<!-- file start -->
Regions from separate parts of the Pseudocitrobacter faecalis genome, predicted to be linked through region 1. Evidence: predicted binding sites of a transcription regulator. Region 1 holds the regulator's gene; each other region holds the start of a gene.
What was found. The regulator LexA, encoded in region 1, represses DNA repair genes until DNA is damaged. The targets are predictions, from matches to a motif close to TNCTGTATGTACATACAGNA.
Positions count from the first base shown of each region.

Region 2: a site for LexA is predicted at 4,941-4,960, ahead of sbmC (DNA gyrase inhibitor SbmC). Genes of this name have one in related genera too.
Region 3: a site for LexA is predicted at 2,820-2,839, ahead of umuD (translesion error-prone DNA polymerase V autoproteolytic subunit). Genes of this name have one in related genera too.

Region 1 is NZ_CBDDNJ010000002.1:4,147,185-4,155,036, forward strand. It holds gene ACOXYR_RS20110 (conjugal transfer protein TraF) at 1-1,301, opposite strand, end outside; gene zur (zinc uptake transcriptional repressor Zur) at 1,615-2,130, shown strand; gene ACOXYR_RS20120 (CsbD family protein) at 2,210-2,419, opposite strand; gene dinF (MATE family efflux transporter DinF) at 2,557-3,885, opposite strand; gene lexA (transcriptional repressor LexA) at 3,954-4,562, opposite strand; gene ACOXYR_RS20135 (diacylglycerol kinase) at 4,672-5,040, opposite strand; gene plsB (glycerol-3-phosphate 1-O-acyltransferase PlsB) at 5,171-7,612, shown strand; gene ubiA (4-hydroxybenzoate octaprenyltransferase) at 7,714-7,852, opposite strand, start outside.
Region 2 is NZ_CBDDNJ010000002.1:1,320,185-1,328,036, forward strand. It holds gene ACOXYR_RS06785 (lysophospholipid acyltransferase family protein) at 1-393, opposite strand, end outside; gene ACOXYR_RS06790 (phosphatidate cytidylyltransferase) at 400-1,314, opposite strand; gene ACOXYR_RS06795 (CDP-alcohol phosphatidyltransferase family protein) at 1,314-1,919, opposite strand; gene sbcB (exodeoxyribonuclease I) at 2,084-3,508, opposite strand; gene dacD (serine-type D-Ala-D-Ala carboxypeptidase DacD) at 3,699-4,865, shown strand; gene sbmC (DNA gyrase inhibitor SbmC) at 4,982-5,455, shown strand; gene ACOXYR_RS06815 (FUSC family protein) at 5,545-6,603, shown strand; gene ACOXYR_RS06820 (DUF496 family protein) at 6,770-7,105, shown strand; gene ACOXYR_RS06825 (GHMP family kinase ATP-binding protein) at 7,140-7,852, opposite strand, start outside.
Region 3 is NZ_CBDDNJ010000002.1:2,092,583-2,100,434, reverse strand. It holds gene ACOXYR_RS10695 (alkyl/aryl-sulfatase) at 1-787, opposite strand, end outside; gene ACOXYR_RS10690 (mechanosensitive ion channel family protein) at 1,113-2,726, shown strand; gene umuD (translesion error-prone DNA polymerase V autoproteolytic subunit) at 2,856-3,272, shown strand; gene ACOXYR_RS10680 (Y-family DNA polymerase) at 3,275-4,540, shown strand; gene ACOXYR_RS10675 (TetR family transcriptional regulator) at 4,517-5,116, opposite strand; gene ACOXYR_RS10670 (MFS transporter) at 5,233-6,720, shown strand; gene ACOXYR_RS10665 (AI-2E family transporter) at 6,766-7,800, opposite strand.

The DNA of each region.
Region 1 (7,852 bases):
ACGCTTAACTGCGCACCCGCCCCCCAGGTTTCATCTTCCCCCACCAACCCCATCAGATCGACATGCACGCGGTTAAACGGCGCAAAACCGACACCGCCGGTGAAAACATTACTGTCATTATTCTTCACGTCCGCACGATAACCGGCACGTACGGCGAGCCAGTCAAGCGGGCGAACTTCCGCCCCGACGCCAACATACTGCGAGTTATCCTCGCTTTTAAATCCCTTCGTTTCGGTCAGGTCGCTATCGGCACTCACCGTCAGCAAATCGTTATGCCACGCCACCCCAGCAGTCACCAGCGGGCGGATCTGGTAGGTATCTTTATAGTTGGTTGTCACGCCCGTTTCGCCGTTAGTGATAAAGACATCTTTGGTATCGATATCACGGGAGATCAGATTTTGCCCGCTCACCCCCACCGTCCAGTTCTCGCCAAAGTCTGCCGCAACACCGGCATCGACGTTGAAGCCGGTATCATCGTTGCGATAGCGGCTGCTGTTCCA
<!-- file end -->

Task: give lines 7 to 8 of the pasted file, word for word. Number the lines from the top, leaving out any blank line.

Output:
Region 2 is NZ_CBDDNJ010000002.1:1,320,185-1,328,036, forward strand. It holds gene ACOXYR_RS06785 (lysophospholipid acyltransferase family protein) at 1-393, opposite strand, end outside; gene ACOXYR_RS06790 (phosphatidate cytidylyltransferase) at 400-1,314, opposite strand; gene ACOXYR_RS06795 (CDP-alcohol phosphatidyltransferase family protein) at 1,314-1,919, opposite strand; gene sbcB (exodeoxyribonuclease I) at 2,084-3,508, opposite strand; gene dacD (serine-type D-Ala-D-Ala carboxypeptidase DacD) at 3,699-4,865, shown strand; gene sbmC (DNA gyrase inhibitor SbmC) at 4,982-5,455, shown strand; gene ACOXYR_RS06815 (FUSC family protein) at 5,545-6,603, shown strand; gene ACOXYR_RS06820 (DUF496 family protein) at 6,770-7,105, shown strand; gene ACOXYR_RS06825 (GHMP family kinase ATP-binding protein) at 7,140-7,852, opposite strand, start outside.
Region 3 is NZ_CBDDNJ010000002.1:2,092,583-2,100,434, reverse strand. It holds gene ACOXYR_RS10695 (alkyl/aryl-sulfatase) at 1-787, opposite strand, end outside; gene ACOXYR_RS10690 (mechanosensitive ion channel family protein) at 1,113-2,726, shown strand; gene umuD (translesion error-prone DNA polymerase V autoproteolytic subunit) at 2,856-3,272, shown strand; gene ACOXYR_RS10680 (Y-family DNA polymerase) at 3,275-4,540, shown strand; gene ACOXYR_RS10675 (TetR family transcriptional regulator) at 4,517-5,116, opposite strand; gene ACOXYR_RS10670 (MFS transporter) at 5,233-6,720, shown strand; gene ACOXYR_RS10665 (AI-2E family transporter) at 6,766-7,800, opposite strand.